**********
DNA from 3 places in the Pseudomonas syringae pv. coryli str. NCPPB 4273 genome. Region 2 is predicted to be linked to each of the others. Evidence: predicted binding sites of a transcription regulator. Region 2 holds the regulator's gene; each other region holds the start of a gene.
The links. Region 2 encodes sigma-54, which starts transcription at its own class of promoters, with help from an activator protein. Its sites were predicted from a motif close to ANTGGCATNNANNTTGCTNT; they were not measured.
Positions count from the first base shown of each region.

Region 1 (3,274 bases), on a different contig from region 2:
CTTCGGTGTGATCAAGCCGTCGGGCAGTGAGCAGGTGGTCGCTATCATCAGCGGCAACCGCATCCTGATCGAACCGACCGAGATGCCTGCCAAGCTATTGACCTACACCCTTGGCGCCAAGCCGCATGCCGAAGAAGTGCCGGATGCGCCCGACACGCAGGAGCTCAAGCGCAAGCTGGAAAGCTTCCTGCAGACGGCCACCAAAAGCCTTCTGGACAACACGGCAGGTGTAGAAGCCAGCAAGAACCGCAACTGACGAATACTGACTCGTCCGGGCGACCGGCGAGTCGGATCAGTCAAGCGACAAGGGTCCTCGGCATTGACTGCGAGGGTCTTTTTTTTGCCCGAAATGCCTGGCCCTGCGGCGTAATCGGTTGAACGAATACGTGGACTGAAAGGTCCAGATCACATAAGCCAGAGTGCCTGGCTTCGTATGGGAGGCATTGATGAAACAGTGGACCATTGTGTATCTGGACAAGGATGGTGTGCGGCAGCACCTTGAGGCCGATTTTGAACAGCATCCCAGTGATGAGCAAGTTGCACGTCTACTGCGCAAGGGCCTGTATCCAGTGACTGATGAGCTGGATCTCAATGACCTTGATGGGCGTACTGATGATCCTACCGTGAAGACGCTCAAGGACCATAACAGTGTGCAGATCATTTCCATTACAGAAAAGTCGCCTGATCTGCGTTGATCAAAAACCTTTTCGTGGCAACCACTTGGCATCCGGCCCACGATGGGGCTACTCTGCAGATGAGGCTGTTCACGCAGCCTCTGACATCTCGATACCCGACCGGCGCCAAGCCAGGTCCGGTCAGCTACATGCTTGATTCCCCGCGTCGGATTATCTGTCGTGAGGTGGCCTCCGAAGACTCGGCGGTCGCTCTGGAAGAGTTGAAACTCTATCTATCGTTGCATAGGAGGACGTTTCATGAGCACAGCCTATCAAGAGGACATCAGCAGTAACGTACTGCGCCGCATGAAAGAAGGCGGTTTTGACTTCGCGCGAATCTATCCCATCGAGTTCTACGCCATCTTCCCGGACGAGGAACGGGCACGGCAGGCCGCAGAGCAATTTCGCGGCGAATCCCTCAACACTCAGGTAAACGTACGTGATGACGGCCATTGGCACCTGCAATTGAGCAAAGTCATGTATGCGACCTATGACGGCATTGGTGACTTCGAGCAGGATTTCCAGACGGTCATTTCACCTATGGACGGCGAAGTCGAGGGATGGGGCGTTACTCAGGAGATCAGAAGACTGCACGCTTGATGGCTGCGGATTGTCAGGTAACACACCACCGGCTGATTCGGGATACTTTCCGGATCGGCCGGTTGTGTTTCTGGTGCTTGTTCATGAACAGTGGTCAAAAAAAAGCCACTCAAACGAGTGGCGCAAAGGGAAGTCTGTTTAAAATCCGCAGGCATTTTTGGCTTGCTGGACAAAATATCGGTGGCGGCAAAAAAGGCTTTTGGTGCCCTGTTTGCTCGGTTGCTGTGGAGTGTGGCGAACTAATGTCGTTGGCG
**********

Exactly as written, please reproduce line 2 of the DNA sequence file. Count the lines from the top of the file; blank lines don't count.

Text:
The links. Region 2 encodes sigma-54, which starts transcription at its own class of promoters, with help from an activator protein. Its sites were predicted from a motif close to ANTGGCATNNANNTTGCTNT; they were not measured.